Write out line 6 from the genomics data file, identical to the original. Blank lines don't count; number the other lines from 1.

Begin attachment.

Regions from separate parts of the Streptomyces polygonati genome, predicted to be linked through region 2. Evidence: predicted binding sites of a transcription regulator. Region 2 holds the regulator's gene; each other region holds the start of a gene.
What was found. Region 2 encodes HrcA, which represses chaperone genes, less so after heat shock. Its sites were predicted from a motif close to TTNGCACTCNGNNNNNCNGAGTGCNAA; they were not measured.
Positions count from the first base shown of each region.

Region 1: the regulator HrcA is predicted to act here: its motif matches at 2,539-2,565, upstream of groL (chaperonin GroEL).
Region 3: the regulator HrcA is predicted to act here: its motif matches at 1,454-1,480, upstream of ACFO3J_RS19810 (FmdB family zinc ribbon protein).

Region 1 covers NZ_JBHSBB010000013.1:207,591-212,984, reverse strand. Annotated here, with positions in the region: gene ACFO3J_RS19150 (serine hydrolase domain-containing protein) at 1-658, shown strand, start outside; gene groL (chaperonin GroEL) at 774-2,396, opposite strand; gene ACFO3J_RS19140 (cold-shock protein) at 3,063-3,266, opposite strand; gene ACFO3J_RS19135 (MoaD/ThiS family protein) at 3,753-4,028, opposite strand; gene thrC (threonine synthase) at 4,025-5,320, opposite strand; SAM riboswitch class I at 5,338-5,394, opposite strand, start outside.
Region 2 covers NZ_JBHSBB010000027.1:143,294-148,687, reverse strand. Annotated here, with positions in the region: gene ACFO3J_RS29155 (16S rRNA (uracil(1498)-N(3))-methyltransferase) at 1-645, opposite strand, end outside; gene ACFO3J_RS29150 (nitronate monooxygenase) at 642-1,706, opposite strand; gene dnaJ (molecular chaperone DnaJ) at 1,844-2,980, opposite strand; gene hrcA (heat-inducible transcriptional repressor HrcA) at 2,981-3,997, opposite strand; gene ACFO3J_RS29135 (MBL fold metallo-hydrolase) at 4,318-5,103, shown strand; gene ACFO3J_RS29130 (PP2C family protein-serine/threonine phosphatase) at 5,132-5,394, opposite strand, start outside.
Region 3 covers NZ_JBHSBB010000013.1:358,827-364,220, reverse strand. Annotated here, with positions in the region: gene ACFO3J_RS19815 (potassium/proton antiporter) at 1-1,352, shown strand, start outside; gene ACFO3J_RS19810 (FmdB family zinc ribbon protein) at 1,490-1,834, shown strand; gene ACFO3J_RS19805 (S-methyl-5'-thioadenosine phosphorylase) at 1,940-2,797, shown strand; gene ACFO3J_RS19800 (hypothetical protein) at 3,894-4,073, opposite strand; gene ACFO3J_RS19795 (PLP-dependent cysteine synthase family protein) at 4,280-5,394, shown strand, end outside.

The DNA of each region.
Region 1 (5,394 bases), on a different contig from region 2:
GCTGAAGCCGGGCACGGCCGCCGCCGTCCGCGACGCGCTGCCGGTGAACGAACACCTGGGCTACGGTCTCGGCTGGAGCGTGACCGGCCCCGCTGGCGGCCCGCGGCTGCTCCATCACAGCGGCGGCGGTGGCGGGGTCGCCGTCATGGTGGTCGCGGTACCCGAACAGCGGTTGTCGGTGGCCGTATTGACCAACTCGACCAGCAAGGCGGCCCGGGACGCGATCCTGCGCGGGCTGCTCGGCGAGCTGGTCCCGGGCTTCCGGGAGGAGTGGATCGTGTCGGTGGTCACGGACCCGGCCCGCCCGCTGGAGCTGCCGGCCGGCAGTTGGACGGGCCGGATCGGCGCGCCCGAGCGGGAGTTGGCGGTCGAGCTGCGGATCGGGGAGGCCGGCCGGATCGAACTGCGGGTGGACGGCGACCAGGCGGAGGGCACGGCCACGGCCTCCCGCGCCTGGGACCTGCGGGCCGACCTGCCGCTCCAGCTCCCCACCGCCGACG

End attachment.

Region 1 covers NZ_JBHSBB010000013.1:207,591-212,984, reverse strand. Annotated here, with positions in the region: gene ACFO3J_RS19150 (serine hydrolase domain-containing protein) at 1-658, shown strand, start outside; gene groL (chaperonin GroEL) at 774-2,396, opposite strand; gene ACFO3J_RS19140 (cold-shock protein) at 3,063-3,266, opposite strand; gene ACFO3J_RS19135 (MoaD/ThiS family protein) at 3,753-4,028, opposite strand; gene thrC (threonine synthase) at 4,025-5,320, opposite strand; SAM riboswitch class I at 5,338-5,394, opposite strand, start outside.